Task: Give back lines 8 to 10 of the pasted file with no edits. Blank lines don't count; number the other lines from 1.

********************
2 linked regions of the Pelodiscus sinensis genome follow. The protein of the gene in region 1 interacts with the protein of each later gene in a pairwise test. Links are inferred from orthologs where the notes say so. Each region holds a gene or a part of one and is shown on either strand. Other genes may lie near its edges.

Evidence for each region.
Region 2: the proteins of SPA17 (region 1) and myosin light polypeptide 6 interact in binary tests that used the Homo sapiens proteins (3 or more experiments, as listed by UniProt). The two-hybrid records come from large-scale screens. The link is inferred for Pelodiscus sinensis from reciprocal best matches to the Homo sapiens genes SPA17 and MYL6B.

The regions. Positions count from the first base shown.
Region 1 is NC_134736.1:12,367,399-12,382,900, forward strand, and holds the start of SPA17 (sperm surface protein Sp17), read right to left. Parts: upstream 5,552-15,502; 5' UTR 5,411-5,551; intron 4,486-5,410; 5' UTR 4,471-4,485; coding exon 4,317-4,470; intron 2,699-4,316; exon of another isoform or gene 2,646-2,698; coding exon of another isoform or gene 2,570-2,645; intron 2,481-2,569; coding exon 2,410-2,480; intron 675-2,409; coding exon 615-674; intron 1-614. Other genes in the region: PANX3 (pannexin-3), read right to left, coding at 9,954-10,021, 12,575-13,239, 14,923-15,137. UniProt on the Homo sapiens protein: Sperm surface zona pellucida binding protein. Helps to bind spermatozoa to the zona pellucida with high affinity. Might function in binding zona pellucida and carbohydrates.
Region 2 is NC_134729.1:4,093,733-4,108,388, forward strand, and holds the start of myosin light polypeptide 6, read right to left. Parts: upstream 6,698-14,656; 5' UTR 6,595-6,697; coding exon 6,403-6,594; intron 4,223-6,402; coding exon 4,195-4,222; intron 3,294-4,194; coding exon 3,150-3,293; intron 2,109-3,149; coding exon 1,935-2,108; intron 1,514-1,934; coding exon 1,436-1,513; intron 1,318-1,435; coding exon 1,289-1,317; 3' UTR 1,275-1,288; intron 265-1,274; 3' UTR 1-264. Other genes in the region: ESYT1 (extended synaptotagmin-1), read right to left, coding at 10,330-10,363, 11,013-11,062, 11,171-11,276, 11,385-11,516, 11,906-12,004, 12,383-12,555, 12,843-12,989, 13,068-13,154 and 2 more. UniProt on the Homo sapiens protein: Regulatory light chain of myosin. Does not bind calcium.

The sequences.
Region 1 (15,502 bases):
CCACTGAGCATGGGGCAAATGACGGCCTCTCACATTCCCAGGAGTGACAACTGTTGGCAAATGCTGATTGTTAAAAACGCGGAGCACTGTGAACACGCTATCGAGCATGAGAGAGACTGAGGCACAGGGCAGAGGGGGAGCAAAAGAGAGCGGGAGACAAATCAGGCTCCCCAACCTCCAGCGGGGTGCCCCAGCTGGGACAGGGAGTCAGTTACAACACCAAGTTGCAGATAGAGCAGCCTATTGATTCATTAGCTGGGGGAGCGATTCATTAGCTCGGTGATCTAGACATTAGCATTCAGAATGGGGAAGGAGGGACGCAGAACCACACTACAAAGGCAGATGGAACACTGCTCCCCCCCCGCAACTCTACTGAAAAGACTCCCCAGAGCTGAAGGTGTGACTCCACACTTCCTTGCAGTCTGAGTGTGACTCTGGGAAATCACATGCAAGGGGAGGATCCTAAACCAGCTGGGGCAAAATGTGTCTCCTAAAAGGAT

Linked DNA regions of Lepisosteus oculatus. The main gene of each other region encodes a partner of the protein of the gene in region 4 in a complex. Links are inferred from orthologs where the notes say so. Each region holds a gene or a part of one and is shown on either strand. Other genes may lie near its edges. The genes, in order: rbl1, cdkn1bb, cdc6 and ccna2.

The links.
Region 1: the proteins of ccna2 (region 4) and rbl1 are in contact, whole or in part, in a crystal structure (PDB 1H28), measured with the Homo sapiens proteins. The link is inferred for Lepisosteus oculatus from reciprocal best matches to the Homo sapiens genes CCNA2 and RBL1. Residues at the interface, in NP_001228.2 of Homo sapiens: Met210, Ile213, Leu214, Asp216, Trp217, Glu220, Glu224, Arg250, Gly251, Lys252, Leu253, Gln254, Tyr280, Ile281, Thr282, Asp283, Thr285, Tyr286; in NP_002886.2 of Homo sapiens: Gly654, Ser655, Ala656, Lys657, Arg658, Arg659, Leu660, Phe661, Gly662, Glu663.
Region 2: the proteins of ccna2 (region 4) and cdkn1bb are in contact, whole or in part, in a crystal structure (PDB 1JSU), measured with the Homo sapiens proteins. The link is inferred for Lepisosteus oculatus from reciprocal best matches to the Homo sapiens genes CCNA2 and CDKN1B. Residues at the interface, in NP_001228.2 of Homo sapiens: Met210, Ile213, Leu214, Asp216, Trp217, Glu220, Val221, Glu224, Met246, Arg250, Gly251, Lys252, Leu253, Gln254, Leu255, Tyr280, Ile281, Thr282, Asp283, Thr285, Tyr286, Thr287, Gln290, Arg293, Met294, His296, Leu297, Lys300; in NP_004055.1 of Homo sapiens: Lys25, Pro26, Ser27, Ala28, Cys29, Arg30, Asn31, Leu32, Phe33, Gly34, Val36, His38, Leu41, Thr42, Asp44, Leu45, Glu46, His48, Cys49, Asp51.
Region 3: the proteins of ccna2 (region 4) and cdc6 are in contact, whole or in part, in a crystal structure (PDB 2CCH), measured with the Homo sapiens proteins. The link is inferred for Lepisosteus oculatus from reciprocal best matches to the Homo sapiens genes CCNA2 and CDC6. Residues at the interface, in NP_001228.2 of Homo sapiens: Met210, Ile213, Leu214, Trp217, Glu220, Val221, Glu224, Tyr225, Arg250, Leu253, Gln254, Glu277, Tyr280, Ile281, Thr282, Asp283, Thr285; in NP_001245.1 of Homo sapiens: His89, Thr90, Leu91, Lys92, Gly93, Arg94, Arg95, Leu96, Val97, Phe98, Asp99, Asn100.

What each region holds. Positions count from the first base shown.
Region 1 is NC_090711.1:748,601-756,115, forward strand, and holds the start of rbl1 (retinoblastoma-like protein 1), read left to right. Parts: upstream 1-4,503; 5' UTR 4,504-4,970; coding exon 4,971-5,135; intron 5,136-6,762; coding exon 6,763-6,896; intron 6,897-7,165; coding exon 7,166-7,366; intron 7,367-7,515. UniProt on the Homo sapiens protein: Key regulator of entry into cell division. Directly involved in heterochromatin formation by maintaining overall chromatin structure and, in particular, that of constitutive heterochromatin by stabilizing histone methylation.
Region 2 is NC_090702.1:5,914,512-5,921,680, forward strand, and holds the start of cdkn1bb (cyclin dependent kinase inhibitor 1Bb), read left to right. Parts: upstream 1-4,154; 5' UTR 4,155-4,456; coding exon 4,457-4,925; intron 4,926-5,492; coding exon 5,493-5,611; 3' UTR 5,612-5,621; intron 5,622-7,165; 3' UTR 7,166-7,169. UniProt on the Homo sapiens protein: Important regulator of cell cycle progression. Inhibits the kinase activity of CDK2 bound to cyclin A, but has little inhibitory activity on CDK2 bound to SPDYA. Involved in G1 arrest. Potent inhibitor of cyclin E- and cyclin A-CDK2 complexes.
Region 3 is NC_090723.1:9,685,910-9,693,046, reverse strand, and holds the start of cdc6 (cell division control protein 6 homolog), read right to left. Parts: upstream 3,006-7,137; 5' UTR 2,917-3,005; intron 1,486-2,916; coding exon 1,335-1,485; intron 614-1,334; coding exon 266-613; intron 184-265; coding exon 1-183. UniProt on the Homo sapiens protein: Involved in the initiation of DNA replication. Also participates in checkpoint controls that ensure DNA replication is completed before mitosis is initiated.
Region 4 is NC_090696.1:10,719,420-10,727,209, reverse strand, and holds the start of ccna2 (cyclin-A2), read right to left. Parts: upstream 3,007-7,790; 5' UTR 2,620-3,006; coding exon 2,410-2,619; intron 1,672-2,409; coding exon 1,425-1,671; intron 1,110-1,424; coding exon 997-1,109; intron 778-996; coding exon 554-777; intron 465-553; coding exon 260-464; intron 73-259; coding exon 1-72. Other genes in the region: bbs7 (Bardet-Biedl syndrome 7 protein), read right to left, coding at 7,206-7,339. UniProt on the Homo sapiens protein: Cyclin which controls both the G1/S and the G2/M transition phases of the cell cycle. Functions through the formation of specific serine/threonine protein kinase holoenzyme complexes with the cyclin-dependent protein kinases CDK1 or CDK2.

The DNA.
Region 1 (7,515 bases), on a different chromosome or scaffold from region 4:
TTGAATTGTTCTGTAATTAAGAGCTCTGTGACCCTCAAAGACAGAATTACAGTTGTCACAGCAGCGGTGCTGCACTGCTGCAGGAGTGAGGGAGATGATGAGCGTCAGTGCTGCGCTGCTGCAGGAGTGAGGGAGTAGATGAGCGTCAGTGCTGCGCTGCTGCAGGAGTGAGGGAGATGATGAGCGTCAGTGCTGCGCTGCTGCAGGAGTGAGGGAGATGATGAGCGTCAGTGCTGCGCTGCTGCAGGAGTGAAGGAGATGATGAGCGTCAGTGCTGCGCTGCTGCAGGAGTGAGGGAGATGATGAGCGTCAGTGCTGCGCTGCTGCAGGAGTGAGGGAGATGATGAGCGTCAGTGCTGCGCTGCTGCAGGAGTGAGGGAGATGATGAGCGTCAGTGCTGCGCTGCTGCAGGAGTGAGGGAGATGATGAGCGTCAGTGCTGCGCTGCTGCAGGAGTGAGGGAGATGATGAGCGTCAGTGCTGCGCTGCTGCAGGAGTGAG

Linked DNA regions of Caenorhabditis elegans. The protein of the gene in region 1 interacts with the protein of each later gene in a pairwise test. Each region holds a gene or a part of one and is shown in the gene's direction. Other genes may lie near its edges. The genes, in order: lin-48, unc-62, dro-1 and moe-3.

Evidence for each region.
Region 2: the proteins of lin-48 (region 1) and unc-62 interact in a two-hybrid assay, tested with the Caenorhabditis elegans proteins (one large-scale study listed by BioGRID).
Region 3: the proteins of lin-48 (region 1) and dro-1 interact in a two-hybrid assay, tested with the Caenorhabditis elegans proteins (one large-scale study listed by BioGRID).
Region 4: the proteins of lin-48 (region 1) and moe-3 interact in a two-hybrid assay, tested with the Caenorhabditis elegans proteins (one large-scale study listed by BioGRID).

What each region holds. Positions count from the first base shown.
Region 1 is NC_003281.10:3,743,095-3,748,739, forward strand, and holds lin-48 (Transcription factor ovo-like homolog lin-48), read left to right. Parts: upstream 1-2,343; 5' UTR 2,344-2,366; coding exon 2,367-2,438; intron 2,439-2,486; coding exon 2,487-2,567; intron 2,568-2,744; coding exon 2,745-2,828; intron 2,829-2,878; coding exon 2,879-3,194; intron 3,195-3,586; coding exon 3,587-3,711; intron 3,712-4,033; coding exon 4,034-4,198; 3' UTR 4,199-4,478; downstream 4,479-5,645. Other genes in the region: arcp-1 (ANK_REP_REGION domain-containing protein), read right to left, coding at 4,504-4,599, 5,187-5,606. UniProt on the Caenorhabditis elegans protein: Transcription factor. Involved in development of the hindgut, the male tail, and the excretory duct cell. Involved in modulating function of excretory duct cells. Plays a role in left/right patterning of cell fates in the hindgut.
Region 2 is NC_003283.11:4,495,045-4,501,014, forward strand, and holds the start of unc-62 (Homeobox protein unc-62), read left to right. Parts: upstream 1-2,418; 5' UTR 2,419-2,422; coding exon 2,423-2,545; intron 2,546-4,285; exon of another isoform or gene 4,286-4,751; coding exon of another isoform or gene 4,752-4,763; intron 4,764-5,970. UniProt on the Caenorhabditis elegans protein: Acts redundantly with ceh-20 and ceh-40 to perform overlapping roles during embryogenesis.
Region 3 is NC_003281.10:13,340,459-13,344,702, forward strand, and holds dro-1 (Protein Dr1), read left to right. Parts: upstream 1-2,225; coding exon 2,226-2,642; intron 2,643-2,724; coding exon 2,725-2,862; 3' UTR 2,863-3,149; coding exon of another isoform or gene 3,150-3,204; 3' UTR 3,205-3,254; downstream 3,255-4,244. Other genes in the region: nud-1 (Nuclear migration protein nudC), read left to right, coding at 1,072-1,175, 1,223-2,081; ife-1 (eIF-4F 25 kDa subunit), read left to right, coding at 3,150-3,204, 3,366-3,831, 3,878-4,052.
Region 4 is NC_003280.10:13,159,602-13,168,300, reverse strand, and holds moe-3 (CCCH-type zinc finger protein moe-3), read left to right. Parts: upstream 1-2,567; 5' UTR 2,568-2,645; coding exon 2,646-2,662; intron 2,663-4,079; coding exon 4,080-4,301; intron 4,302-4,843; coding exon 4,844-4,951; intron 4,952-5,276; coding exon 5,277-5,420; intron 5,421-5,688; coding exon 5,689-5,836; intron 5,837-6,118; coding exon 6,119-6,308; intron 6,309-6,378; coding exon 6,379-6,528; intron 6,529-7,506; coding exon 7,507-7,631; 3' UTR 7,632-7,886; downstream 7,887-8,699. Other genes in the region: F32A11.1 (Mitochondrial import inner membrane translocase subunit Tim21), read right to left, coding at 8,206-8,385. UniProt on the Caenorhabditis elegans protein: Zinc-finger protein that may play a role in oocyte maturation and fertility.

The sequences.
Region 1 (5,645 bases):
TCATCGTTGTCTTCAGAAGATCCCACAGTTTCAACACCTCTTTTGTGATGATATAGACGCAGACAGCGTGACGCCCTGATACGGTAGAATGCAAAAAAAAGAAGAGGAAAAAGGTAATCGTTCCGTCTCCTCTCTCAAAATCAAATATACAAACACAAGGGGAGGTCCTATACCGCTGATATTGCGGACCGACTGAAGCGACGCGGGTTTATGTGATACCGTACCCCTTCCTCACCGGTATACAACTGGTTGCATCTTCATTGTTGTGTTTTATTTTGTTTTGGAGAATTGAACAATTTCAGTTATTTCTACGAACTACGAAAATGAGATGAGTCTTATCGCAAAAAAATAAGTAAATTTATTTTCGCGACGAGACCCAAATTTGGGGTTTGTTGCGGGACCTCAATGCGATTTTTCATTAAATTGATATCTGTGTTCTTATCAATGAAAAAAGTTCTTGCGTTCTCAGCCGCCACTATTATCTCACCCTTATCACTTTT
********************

Region 1 (15,502 bases):
CCACTGAGCATGGGGCAAATGACGGCCTCTCACATTCCCAGGAGTGACAACTGTTGGCAAATGCTGATTGTTAAAAACGCGGAGCACTGTGAACACGCTATCGAGCATGAGAGAGACTGAGGCACAGGGCAGAGGGGGAGCAAAAGAGAGCGGGAGACAAATCAGGCTCCCCAACCTCCAGCGGGGTGCCCCAGCTGGGACAGGGAGTCAGTTACAACACCAAGTTGCAGATAGAGCAGCCTATTGATTCATTAGCTGGGGGAGCGATTCATTAGCTCGGTGATCTAGACATTAGCATTCAGAATGGGGAAGGAGGGACGCAGAACCACACTACAAAGGCAGATGGAACACTGCTCCCCCCCCGCAACTCTACTGAAAAGACTCCCCAGAGCTGAAGGTGTGACTCCACACTTCCTTGCAGTCTGAGTGTGACTCTGGGAAATCACATGCAAGGGGAGGATCCTAAACCAGCTGGGGCAAAATGTGTCTCCTAAAAGGAT

Linked DNA regions of Lepisosteus oculatus. The main gene of each other region encodes a partner of the protein of the gene in region 4 in a complex. Links are inferred from orthologs where the notes say so. Each region holds a gene or a part of one and is shown on either strand. Other genes may lie near its edges. The genes, in order: rbl1, cdkn1bb, cdc6 and ccna2.